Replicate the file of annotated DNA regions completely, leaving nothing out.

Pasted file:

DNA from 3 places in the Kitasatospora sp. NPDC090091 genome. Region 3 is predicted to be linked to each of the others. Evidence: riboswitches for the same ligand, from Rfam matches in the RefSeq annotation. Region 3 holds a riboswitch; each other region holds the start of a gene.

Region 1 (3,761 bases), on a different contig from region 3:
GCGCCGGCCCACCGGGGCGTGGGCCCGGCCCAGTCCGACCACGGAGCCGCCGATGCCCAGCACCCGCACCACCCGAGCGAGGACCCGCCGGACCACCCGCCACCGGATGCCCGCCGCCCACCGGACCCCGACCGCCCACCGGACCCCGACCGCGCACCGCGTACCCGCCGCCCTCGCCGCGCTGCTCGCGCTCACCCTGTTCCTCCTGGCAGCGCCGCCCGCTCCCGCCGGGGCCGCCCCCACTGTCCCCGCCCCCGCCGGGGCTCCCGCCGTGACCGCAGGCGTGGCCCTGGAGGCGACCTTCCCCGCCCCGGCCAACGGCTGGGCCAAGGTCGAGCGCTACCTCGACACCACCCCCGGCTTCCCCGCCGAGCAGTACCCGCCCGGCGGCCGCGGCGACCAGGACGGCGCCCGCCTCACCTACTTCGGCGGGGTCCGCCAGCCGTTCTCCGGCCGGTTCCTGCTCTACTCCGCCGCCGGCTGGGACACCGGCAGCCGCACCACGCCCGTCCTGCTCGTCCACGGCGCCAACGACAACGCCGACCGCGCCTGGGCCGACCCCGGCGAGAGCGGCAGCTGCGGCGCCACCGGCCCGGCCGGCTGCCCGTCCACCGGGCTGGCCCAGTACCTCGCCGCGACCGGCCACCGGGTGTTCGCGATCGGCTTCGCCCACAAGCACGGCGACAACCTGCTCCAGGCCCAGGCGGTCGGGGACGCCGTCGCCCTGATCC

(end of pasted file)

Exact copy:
DNA from 3 places in the Kitasatospora sp. NPDC090091 genome. Region 3 is predicted to be linked to each of the others. Evidence: riboswitches for the same ligand, from Rfam matches in the RefSeq annotation. Region 3 holds a riboswitch; each other region holds the start of a gene.

Region 1 (3,761 bases), on a different contig from region 3:
GCGCCGGCCCACCGGGGCGTGGGCCCGGCCCAGTCCGACCACGGAGCCGCCGATGCCCAGCACCCGCACCACCCGAGCGAGGACCCGCCGGACCACCCGCCACCGGATGCCCGCCGCCCACCGGACCCCGACCGCCCACCGGACCCCGACCGCGCACCGCGTACCCGCCGCCCTCGCCGCGCTGCTCGCGCTCACCCTGTTCCTCCTGGCAGCGCCGCCCGCTCCCGCCGGGGCCGCCCCCACTGTCCCCGCCCCCGCCGGGGCTCCCGCCGTGACCGCAGGCGTGGCCCTGGAGGCGACCTTCCCCGCCCCGGCCAACGGCTGGGCCAAGGTCGAGCGCTACCTCGACACCACCCCCGGCTTCCCCGCCGAGCAGTACCCGCCCGGCGGCCGCGGCGACCAGGACGGCGCCCGCCTCACCTACTTCGGCGGGGTCCGCCAGCCGTTCTCCGGCCGGTTCCTGCTCTACTCCGCCGCCGGCTGGGACACCGGCAGCCGCACCACGCCCGTCCTGCTCGTCCACGGCGCCAACGACAACGCCGACCGCGCCTGGGCCGACCCCGGCGAGAGCGGCAGCTGCGGCGCCACCGGCCCGGCCGGCTGCCCGTCCACCGGGCTGGCCCAGTACCTCGCCGCGACCGGCCACCGGGTGTTCGCGATCGGCTTCGCCCACAAGCACGGCGACAACCTGCTCCAGGCCCAGGCGGTCGGGGACGCCGTCGCCCTGATCC